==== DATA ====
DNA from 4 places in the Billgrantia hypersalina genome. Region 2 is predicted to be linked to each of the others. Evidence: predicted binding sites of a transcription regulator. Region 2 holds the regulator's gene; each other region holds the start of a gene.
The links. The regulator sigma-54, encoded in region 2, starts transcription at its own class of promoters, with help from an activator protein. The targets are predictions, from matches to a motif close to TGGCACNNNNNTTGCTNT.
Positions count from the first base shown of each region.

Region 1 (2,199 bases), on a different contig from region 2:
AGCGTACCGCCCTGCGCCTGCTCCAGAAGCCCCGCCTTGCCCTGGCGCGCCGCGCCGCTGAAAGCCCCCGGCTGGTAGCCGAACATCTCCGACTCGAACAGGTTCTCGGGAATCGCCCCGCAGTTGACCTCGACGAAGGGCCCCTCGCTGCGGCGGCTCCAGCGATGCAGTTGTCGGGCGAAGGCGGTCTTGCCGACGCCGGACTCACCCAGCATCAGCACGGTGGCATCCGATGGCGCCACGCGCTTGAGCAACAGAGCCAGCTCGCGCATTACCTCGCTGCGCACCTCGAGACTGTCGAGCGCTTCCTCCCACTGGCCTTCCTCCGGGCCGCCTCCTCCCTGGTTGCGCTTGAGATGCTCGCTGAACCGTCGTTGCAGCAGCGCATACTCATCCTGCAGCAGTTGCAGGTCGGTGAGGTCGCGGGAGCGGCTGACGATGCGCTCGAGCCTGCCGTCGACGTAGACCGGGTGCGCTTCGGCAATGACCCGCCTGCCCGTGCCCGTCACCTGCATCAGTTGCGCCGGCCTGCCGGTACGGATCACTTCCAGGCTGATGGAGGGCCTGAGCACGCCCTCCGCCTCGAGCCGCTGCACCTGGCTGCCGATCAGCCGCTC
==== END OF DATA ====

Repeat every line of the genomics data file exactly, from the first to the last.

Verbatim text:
DNA from 4 places in the Billgrantia hypersalina genome. Region 2 is predicted to be linked to each of the others. Evidence: predicted binding sites of a transcription regulator. Region 2 holds the regulator's gene; each other region holds the start of a gene.
The links. The regulator sigma-54, encoded in region 2, starts transcription at its own class of promoters, with help from an activator protein. The targets are predictions, from matches to a motif close to TGGCACNNNNNTTGCTNT.
Positions count from the first base shown of each region.

Region 1 (2,199 bases), on a different contig from region 2:
AGCGTACCGCCCTGCGCCTGCTCCAGAAGCCCCGCCTTGCCCTGGCGCGCCGCGCCGCTGAAAGCCCCCGGCTGGTAGCCGAACATCTCCGACTCGAACAGGTTCTCGGGAATCGCCCCGCAGTTGACCTCGACGAAGGGCCCCTCGCTGCGGCGGCTCCAGCGATGCAGTTGTCGGGCGAAGGCGGTCTTGCCGACGCCGGACTCACCCAGCATCAGCACGGTGGCATCCGATGGCGCCACGCGCTTGAGCAACAGAGCCAGCTCGCGCATTACCTCGCTGCGCACCTCGAGACTGTCGAGCGCTTCCTCCCACTGGCCTTCCTCCGGGCCGCCTCCTCCCTGGTTGCGCTTGAGATGCTCGCTGAACCGTCGTTGCAGCAGCGCATACTCATCCTGCAGCAGTTGCAGGTCGGTGAGGTCGCGGGAGCGGCTGACGATGCGCTCGAGCCTGCCGTCGACGTAGACCGGGTGCGCTTCGGCAATGACCCGCCTGCCCGTGCCCGTCACCTGCATCAGTTGCGCCGGCCTGCCGGTACGGATCACTTCCAGGCTGATGGAGGGCCTGAGCACGCCCTCCGCCTCGAGCCGCTGCACCTGGCTGCCGATCAGCCGCTC